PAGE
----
Bookmakers hoping four Mullins favourites can’t all prevail

But it’s difficult to oppose any one of Douvan, Un De Sceaux, Faugheen and Annie Power

Annie Power with Ruby Walsh: Looks a class above the opposition in the OLBG Mares’ hurdle. Her stable companion Glens Melody poses perhaps the biggest threat. Photograph: Dan Sheridan/Inpho

Annie Power with Ruby Walsh: Looks a class above the opposition in the OLBG Mares’ hurdle. Her stable companion Glens Melody poses perhaps the biggest threat. Photograph: Dan Sheridan/Inpho

 

A rare consensus about Day One of this year’s Cheltenham festival is that all four of Willie Mullins’s Grade One hotpots surely can’t win: and yet bookmakers predict the quartet of Douvan, Un De Sceaux, Faugheen and Annie Power will still become the most popular bet in racing history.

“It’s going to be the most popular accumulator bet we’ve ever known. If all four horses win we’ll never have known a day like it at Cheltenham. It could run to tens of millions,” a Ladbrokes spokesman said. “We’ll be desperate to see one of them beaten.”

The odds of such a four-timer happening are in the bookies favour although arguing against any one of four Mullins No.1 hopes is not easy. On their own merits, the ‘big four’ have rock-solid claims to win.

Un De Sceaux has been the shortest priced festival favourite ever since his Leopardstown rout last January and presents a ‘bar a fall’ dilemma in this afternoon’s Arkle that will test punter mettle.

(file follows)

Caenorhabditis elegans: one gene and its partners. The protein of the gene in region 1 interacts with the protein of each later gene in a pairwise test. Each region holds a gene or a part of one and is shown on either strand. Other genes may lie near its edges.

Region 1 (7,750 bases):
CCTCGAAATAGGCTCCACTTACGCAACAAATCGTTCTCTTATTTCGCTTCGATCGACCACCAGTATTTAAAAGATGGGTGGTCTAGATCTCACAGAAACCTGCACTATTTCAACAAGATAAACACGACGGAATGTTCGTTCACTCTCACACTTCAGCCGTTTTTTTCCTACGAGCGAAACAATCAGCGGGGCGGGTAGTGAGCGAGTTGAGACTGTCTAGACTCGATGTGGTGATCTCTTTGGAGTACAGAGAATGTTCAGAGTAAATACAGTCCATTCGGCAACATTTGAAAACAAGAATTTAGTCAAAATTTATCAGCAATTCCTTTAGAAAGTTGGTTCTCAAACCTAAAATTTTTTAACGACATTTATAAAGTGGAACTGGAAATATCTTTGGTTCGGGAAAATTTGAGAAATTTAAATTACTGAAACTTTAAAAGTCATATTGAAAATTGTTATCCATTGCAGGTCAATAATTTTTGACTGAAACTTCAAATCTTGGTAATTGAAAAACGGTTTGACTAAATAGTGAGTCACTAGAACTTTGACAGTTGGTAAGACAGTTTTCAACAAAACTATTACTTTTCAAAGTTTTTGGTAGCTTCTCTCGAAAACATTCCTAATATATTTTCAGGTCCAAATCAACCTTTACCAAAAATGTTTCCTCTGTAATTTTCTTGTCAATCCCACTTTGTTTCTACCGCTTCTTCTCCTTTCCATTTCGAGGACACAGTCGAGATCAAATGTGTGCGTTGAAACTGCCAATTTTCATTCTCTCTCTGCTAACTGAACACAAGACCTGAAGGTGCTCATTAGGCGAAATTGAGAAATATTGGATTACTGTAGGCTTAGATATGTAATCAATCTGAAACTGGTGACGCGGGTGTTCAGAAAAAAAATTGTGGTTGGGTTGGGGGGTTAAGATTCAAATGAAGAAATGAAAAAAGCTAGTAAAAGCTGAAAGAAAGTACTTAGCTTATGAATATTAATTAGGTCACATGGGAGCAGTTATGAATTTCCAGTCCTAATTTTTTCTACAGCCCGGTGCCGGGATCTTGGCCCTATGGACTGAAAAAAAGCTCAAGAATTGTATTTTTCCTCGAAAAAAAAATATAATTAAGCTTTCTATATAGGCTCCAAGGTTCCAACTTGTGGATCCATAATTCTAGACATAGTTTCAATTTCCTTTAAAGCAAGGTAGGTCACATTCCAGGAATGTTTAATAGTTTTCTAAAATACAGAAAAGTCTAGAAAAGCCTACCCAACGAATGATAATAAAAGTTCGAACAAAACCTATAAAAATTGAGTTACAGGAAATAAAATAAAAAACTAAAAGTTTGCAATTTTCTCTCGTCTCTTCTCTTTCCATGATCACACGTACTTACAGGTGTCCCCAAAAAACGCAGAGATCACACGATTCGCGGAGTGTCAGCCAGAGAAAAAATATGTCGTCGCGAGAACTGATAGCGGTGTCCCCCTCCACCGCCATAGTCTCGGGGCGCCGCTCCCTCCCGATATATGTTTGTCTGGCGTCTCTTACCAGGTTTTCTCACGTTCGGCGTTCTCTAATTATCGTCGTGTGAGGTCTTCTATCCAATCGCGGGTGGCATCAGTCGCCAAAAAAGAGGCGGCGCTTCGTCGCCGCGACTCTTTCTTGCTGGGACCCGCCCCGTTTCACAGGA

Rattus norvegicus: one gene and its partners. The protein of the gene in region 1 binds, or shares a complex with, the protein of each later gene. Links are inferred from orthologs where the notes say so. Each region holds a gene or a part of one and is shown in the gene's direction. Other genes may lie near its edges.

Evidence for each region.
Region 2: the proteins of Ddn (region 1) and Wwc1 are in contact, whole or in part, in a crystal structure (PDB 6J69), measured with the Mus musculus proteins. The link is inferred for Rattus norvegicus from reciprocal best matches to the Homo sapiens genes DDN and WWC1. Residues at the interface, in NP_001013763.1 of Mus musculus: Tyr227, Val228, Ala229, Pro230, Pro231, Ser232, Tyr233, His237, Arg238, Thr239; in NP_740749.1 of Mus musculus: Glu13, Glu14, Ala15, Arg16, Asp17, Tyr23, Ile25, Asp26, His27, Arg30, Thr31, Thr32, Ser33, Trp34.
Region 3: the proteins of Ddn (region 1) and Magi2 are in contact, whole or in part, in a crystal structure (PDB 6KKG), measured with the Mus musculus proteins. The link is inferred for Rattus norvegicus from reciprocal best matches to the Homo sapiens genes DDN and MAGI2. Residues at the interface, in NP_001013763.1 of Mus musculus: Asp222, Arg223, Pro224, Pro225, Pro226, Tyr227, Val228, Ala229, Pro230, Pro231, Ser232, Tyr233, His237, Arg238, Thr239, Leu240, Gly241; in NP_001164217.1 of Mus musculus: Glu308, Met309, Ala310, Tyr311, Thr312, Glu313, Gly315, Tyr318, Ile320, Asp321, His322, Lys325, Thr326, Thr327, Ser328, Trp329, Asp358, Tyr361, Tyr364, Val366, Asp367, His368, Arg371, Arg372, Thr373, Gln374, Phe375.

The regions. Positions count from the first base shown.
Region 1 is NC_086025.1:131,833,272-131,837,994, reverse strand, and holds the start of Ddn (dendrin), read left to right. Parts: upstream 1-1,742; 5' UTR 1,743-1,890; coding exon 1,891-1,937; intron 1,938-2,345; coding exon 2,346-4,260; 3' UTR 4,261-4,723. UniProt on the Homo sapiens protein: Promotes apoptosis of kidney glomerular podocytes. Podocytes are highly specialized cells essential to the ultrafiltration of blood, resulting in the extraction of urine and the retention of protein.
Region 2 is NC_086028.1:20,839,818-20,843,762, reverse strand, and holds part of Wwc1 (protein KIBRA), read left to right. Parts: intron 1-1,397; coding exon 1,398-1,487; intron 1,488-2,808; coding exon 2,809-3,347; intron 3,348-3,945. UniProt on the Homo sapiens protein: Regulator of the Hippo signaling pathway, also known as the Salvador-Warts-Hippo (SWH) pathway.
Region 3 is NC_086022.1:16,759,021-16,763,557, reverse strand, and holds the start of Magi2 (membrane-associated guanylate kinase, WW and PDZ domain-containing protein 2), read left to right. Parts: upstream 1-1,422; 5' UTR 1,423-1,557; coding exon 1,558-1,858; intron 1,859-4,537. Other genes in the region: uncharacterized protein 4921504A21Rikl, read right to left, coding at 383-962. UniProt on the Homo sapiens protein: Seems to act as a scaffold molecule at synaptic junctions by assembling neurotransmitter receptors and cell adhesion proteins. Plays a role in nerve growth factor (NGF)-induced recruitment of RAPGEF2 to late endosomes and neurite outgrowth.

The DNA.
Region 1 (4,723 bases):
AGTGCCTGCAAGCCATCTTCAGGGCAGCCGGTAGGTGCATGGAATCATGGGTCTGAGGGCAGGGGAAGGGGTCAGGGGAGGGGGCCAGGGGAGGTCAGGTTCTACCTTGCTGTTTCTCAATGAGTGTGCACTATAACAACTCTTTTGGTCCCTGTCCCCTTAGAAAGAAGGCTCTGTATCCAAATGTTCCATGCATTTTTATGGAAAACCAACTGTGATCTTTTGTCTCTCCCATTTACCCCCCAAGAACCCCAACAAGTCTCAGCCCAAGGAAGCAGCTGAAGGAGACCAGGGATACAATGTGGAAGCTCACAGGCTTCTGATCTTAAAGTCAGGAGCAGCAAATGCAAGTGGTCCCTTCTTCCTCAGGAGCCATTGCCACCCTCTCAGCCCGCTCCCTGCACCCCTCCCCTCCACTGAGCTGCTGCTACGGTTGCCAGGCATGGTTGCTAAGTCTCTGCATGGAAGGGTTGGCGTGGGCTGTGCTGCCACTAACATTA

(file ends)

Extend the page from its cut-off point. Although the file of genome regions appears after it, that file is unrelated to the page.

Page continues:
Little margin

The temptation is to look for value elsewhere even though that could leave sceptics looking very embarrassed indeed as Un De Sceaux bounds up the famous hill.

The only thing preventing Annie Power from being even shorter for the OLBG is that she hasn’t run this season and is coming back from an injury sustained just before she was due to run in late-November’s Hatton’s Grace at Fairyhouse.

Not being seen all season didn’t prevent Quevega turning the newly-installed Grade One into an annual benefit over six years and home reports on Annie Power have been invariably positive.

She looks a class removed from this opposition. And since the best of that opposition looks to be her stable companion Glens Melody, it is very hard to look anywhere else.

It’s not just in the mares’ race that the bookies best hope of scuppering this big accumulator looks like coming from the Mullins team.

The champion trainer has made no secret of his regard for Douvan’s chance in the Supreme Novices Hurdle but he runs three others in the 12-runner opener which lacks depth. Douvan’s odds are a reflection of his reputation and visual impression, not the bare form of his last win at Punchestown where he beat a field of stayers around a sharp two-miles.

He boasts a very similar profile to last year’s Supreme winner Vautour and if he’s as good as connections think, will prevail. But there are enough unknowns about the favourite to make his stable companion Shaneshill a valid alternative.

Last year’s Champion Bumper runner-up hasn’t been seen since December but is back to two miles here and is proven both up the hill and in a battle. Mullins’s jockey arrangements encourage hope Shaneshill could be a touch of each-way value.

The overall strength of the Irish raiding party today can be emphasised by Very Wood in the four-miler. Noel Meade’s runner landed the Albert Bartlett in fine style last year and can reward a late switch to the longest race.

Paddy Brennan has picked Stellar Notion from Tom George’s two runners in the concluding handicap chase and this one’s previous course appearance could be worth forgiving.

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